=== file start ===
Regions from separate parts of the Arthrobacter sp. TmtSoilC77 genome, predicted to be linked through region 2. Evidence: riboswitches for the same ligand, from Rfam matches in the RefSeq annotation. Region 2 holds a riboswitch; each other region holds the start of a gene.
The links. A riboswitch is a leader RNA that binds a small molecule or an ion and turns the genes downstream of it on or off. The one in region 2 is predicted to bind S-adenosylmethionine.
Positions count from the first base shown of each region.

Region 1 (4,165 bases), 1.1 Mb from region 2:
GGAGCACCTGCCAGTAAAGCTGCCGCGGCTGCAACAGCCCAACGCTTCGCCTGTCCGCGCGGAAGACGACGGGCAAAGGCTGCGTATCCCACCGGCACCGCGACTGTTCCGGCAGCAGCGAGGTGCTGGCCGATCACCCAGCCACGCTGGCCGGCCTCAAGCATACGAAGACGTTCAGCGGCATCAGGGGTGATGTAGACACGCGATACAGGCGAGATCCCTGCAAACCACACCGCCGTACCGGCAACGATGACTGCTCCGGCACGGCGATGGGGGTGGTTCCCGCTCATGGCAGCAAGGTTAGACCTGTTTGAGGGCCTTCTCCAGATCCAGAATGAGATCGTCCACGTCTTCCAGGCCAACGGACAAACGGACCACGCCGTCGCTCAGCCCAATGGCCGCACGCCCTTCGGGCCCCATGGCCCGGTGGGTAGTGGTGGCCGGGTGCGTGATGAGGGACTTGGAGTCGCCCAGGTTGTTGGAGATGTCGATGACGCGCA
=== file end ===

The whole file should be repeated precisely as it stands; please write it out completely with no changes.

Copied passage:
Regions from separate parts of the Arthrobacter sp. TmtSoilC77 genome, predicted to be linked through region 2. Evidence: riboswitches for the same ligand, from Rfam matches in the RefSeq annotation. Region 2 holds a riboswitch; each other region holds the start of a gene.
The links. A riboswitch is a leader RNA that binds a small molecule or an ion and turns the genes downstream of it on or off. The one in region 2 is predicted to bind S-adenosylmethionine.
Positions count from the first base shown of each region.

Region 1 (4,165 bases), 1.1 Mb from region 2:
GGAGCACCTGCCAGTAAAGCTGCCGCGGCTGCAACAGCCCAACGCTTCGCCTGTCCGCGCGGAAGACGACGGGCAAAGGCTGCGTATCCCACCGGCACCGCGACTGTTCCGGCAGCAGCGAGGTGCTGGCCGATCACCCAGCCACGCTGGCCGGCCTCAAGCATACGAAGACGTTCAGCGGCATCAGGGGTGATGTAGACACGCGATACAGGCGAGATCCCTGCAAACCACACCGCCGTACCGGCAACGATGACTGCTCCGGCACGGCGATGGGGGTGGTTCCCGCTCATGGCAGCAAGGTTAGACCTGTTTGAGGGCCTTCTCCAGATCCAGAATGAGATCGTCCACGTCTTCCAGGCCAACGGACAAACGGACCACGCCGTCGCTCAGCCCAATGGCCGCACGCCCTTCGGGCCCCATGGCCCGGTGGGTAGTGGTGGCCGGGTGCGTGATGAGGGACTTGGAGTCGCCCAGGTTGTTGGAGATGTCGATGACGCGCA